I loved the ways Butterfield challenges believers to walk in obedience by loving their neighbors. She offers a story in her own neighborhood when her family in North Carolina befriended the neighbor on the street everyone else simply whispered about. They befriended this neighbor and assumed the best of him, despite each of their neighbor’s warnings that he was not to be trusted. Upon forming a tight connection, this neighbor was arrested and removed from his home for cooking methamphetamine.
Following his arrest, Butterfield shared that she and her children continued to write this neighbor and his girlfriend. They mailed packages and pray for them. Despite his decisions and locations, they were determined to be a good neighbor.
The transition from stranger to neighbor to family does not take place easily, but over grace, intent, grit, and sacrifice. The hospitable develop thick skin.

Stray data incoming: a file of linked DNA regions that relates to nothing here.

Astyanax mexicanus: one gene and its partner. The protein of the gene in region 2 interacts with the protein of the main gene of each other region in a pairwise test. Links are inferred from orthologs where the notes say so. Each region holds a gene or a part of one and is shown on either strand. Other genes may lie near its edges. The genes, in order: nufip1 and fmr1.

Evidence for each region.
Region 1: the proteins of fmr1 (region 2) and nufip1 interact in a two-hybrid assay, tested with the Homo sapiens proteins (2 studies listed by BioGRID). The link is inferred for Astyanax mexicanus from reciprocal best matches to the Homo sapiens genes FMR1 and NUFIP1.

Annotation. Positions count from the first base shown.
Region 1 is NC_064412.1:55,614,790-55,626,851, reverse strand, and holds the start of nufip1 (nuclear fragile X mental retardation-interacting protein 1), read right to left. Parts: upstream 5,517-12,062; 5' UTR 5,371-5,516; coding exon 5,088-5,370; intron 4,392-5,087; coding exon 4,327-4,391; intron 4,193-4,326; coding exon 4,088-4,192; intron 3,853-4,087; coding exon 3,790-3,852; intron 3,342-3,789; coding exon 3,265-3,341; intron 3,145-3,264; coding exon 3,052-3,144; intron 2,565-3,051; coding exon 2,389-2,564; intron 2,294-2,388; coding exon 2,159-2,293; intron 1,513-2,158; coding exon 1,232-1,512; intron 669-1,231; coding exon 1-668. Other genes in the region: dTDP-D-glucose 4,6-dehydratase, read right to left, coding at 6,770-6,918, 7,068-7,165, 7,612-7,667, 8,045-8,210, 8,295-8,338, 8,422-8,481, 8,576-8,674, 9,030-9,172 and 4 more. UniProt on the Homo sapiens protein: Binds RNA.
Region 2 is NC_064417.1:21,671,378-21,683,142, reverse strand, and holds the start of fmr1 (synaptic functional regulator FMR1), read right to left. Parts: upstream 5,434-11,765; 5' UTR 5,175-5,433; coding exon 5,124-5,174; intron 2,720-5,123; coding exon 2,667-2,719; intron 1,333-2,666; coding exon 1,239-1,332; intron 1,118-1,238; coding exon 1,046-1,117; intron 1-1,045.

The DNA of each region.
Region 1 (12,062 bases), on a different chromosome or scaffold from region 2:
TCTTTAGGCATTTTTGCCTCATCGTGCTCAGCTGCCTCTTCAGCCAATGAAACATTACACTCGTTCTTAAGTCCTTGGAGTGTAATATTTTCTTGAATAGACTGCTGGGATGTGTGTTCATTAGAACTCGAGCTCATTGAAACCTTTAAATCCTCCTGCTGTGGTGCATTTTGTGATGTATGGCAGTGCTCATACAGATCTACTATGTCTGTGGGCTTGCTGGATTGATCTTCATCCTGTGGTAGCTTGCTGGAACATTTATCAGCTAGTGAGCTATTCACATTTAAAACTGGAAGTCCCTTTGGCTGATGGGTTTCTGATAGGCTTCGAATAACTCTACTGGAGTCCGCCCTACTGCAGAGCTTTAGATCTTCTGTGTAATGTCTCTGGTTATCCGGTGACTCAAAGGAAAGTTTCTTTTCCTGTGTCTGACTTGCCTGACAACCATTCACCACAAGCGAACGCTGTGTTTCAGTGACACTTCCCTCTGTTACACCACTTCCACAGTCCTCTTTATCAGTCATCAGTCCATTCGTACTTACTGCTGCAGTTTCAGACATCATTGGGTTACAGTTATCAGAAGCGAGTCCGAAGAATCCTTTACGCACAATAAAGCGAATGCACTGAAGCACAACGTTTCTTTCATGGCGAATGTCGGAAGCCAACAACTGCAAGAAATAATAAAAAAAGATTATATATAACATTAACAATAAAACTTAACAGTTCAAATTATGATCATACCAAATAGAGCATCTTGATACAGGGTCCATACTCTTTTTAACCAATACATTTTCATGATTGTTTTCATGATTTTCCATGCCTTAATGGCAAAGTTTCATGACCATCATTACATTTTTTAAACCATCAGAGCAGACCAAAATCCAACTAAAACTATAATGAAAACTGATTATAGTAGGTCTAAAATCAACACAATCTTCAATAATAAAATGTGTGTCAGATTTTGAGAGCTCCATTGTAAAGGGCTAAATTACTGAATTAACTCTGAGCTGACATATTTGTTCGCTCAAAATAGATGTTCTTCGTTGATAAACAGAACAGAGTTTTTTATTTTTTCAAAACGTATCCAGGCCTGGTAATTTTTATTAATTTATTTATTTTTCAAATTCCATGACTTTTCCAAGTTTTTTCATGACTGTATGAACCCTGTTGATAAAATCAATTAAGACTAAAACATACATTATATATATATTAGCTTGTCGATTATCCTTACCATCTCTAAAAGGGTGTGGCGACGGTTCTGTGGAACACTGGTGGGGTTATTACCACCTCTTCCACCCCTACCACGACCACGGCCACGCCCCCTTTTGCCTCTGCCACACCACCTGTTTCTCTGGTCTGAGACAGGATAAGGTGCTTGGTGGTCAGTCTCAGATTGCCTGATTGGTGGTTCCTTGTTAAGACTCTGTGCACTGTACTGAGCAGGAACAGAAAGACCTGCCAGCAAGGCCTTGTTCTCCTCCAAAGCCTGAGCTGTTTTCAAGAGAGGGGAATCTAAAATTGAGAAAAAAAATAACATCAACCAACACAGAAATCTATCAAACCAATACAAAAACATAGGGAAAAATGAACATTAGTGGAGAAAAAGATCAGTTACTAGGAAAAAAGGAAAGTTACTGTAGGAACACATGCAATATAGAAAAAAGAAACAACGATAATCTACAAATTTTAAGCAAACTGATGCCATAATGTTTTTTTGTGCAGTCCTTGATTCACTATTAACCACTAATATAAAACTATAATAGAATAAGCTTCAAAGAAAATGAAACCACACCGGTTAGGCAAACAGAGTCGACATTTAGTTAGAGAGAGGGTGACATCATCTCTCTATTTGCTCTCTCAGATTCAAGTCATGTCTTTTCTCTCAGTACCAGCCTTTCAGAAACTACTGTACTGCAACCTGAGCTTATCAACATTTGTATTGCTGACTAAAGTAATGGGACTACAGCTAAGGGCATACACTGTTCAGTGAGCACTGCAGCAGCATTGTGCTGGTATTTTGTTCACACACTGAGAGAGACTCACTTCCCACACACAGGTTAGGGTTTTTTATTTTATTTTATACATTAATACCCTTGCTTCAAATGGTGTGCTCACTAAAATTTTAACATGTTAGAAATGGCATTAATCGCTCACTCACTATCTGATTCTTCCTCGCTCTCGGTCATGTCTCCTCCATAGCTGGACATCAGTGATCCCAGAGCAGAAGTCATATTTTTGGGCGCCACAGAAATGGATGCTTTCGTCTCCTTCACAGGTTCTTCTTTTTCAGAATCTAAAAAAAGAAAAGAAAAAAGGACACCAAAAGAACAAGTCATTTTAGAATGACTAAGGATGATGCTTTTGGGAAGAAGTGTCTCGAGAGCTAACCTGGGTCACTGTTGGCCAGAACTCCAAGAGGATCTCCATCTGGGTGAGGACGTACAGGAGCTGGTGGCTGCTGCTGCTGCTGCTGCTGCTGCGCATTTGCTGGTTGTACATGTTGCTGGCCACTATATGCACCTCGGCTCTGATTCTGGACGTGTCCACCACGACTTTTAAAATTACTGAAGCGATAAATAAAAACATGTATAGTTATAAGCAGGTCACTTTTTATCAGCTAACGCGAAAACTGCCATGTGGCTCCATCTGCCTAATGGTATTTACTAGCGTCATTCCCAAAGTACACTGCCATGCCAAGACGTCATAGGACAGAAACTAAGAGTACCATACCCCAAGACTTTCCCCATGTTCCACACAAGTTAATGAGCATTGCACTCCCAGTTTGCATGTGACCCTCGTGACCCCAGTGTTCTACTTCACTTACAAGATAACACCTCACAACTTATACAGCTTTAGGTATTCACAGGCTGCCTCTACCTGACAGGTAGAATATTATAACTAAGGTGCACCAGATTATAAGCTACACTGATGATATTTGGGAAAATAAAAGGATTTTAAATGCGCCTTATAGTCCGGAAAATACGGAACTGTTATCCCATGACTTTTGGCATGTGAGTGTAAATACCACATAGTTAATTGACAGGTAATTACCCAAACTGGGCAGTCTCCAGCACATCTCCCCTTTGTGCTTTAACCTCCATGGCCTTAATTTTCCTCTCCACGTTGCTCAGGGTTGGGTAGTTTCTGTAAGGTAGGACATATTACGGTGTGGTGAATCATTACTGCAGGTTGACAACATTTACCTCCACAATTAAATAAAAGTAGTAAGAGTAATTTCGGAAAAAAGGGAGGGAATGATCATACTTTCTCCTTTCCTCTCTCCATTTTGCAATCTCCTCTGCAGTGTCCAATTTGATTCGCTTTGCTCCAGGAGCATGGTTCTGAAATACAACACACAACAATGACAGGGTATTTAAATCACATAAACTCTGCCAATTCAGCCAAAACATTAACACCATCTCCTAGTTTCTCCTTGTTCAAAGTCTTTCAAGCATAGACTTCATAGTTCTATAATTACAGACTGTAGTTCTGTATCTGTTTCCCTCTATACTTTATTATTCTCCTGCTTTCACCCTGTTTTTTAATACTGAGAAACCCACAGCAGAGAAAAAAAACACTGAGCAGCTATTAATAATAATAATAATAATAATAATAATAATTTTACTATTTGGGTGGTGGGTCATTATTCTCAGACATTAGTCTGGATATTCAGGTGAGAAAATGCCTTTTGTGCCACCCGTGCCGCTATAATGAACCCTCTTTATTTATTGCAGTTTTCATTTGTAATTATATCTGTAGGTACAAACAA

Butterfield explains hospitality does not have to be complicated. She emphasizes the simplicity of setting up a card table in the carport and placing paper plates in a stack in an effort to make strangers, neighbors and friends. She explains that practically this includes budgeting for hospitality, purchasing extra groceries, and in her case owning multiple crock-pots (aka speaking my language). Practicing what Butterfield terms “radically ordinary hospitality” includes making room to host a single friend following eye surgery on a living room couch by buying blackout curtains and filling her prescriptions. Making room includes making space in her schedule to help pick up a neighbor’s child from soccer practice or feeding another neighbor’s dog.
Hospitality renders our houses hospitals and incubators.
Having been so touched and moved by Christian hospitality in her own story, Butterfield doubles down on the importance of welcoming one whose beliefs and ideas are foreign and making them feel welcomed and valued. She preaches the importance of making room for someone’s perception and experience incredibly.